Shaw Thoughts

Shaw Thoughts: Me and my 65-year-old self

2013-07-30T09:00:00Z Shaw Thoughts: Me and my 65-year-old selfAndy Shaw
July 30, 2013 9:00 am  • 

Am I really 65?

Yes Andrew, you really are.

Why did you call me Andrew?

Because that’s what I call you when you ask dumb questions. You know how old you are.

Yes and no. I mean, my 65th birthday was in June, but it actually marked the beginning of my 66th year, so maybe I’m 66.

What do you mean? You’re confusing me here.

I mean that families mark a baby’s first birthday—the day when they’re a year old—after they’ve lived one year and are about to begin their second. So are they one or could we say two?


OK, the real issue is that 65 feels old.

Old? They say 65 is the new 45, so you’re young.

Then why do my hips and knees and legs and back hurt?

Because you’ve been running for 40 years and that wears out your lower extremities, and you’re exercising your core muscles for golf. What did you expect? No pain, no gain.

But you said I’m virtually 45, and nothing ached back then.

“Back then” you were the new 35, OK?

OK, so as I was saying, I’m feeling old. I have grandchildren now.

Big deal—lots of people have grandchildren, and some are only in their 40s.

Right, but I want to live long enough to see them married and having their own children, but I’ll have to be 90 for that to happen.

Ninety, Andrew, is the new 70.

OK, enough already. I’m outa here.


Paul McCartney characterized “old age” as 64 in his iconic Beatles song, but he was British and we knew the real beginning of obsolescence for Americans was 65.

That’s when you retired, started collecting social security and getting health coverage through Medicare.

But that prediction turns out to be as accurate as the picture of 21st century earthlings flying around their neighborhoods in jet-propelled space suits.

I’m still working as hard as ever, and Mary, the Shaw family CFO, says I’m not collecting social security for a few more years because waiting increases the payout.

So Myth #1—the retirement game plan--has been shattered.

Sixty-five is also when I told Mary I would start smoking again, after several decades of abstinence. When I said that, a couple decades ago, I still considered 65 old enough to re-start a bad habit without appreciably shortening my life because it would almost be over anyway.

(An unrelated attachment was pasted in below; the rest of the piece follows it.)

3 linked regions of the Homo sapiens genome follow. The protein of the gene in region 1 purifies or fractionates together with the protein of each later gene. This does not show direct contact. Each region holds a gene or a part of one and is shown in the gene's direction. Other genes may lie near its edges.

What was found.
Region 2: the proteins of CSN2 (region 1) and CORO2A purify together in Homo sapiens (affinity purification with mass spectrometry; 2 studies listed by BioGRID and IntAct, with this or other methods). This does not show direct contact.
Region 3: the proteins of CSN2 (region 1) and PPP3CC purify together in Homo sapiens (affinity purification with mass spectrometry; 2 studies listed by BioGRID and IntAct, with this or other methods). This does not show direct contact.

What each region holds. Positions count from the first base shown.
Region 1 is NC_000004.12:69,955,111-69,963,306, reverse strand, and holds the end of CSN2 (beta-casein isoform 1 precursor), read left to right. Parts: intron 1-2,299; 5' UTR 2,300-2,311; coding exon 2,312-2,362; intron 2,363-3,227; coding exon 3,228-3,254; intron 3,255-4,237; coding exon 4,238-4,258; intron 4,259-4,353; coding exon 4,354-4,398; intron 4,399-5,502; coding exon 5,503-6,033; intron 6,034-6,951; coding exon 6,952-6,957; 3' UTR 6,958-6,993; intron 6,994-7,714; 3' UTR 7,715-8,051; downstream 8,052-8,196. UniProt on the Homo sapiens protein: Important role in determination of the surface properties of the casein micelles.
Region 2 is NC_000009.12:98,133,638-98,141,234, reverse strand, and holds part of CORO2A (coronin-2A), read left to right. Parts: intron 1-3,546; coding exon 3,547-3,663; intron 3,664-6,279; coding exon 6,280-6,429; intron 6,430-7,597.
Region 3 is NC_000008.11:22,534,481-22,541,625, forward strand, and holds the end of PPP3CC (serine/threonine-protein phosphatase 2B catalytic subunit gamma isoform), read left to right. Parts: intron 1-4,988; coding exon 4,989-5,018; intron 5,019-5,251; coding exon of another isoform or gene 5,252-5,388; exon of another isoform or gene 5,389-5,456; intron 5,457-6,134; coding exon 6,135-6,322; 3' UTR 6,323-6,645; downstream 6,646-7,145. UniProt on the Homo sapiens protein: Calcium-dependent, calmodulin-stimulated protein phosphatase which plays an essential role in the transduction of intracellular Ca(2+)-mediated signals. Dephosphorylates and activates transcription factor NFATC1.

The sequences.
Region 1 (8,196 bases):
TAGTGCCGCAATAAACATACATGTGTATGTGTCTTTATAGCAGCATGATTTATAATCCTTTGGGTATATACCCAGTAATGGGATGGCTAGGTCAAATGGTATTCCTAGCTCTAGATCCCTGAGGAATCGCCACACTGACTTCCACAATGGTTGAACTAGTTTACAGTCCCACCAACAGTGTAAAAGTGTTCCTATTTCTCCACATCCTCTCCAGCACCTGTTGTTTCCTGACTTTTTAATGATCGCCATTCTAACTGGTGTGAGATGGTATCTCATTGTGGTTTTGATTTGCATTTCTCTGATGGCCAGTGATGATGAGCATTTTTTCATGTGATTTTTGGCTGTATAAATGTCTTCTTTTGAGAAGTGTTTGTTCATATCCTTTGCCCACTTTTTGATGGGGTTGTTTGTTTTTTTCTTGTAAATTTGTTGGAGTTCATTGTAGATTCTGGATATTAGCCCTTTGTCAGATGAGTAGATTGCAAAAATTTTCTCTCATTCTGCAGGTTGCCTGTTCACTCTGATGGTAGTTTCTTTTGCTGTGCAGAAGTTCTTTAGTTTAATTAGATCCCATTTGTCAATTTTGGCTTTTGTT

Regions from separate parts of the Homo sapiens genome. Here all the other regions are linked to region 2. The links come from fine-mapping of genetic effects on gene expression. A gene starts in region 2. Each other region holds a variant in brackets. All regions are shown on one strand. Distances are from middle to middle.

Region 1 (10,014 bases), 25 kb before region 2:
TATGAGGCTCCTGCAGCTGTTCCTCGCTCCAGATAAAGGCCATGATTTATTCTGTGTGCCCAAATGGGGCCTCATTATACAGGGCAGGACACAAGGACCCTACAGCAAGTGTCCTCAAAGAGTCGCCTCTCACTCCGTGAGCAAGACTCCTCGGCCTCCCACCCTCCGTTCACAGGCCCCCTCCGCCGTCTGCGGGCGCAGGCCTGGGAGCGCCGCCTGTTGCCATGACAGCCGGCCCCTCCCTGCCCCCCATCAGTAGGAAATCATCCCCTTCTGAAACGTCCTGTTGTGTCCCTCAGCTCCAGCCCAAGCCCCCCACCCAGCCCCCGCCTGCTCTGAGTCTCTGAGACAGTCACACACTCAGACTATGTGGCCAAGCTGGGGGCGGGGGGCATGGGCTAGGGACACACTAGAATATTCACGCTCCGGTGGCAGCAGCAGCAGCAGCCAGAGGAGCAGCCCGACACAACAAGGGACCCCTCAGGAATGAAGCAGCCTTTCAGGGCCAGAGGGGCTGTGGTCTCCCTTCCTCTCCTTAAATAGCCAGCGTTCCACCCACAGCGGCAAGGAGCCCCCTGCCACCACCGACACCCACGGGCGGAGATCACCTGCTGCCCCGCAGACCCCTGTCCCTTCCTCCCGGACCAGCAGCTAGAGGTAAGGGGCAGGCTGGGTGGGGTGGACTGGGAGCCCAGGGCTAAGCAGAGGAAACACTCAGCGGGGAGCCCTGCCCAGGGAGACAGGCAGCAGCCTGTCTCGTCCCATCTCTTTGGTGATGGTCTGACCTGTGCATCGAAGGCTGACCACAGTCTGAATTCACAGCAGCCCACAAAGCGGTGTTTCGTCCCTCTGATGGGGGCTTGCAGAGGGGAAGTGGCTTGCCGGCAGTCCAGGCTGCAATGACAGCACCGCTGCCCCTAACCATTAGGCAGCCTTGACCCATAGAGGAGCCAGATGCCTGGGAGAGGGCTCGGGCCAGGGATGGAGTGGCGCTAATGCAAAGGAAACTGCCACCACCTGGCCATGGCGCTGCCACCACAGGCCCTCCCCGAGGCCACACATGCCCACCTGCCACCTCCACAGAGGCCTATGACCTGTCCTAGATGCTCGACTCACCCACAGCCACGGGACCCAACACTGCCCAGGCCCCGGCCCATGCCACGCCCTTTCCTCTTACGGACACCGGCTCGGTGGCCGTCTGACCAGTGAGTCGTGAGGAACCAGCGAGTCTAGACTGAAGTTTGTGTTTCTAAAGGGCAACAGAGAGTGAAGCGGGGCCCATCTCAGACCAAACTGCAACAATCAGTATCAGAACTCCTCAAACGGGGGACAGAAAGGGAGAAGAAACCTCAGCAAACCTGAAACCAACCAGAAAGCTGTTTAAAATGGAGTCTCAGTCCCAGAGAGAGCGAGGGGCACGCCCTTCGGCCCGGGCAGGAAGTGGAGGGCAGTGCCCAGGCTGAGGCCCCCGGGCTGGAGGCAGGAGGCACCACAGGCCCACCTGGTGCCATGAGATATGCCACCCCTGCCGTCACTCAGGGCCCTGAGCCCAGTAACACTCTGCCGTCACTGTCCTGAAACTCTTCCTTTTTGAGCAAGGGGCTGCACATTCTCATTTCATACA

Now I know better—I could live another two or three decades --so I’ll never resume that nasty habit, mostly because it’s so nasty, but also because it could still kill me prematurely.

And I’m really the new 45, right? And I want to enjoy the grandchildren and their parents, so I have to maintain my abstinence.

There goes Myth #2.

There are a few other things I know now that I wouldn’t have predicted accurately a decade or two ago:

*I need less sleep--5 or 6 hours a night instead of eight—but the repose is generally interrupted by a 3 a.m. potty call. No parsing needed here.

*I still jog most mornings, but not far and not fast—a couple ten-minute miles four or five times a week—so it’s more of a slog than a jog.

*My metabolism has slowed down so it’s no surprise I’m ten pounds heavier than I was at age 60. Thankfully I was trim at 60, so I’m less trim at 65 but still OK.

*I make more email mistakes than I did a few years ago, so I should slow down and proofread better. In that same vein I need Senor Google a lot more often when I’m doing crossword puzzles. I just can’t access the answers like I used to; I know I know them but they don’t move from my brain to my erasable pen very quickly.

*I enjoy my grandchildren more than I ever imagined, partly because I can borrow them for a few hours or a couple days of fun, and then return them to their rightful owners for the heavy lifting.

And also because it brings back the joy of raising my own children, which was one of my most satisfying, albeit challenging, life experiences.

Hey—I’m 65.

I think we’ve been here before.

So it’s only a number, but it connotes things that are obvious, surprising, counterintuitive or all of the above.

That’s profound, Andrew.

Andrew again?

OK, we’ll go with Andy here because your column may be trite and light and lacking in bite, but it comes from the heart, and that’s all right.

What’s with the rhymes?

I’ve been listening to Jesse Jackson tapes.

Jesse Jackson? That’s my old political beat, when I was young and strong and fast and trim. What do you know about him?

As much as you do pal. I’m your alter ego, and I love you, so Happy Birthday.

65 and still very much alive.

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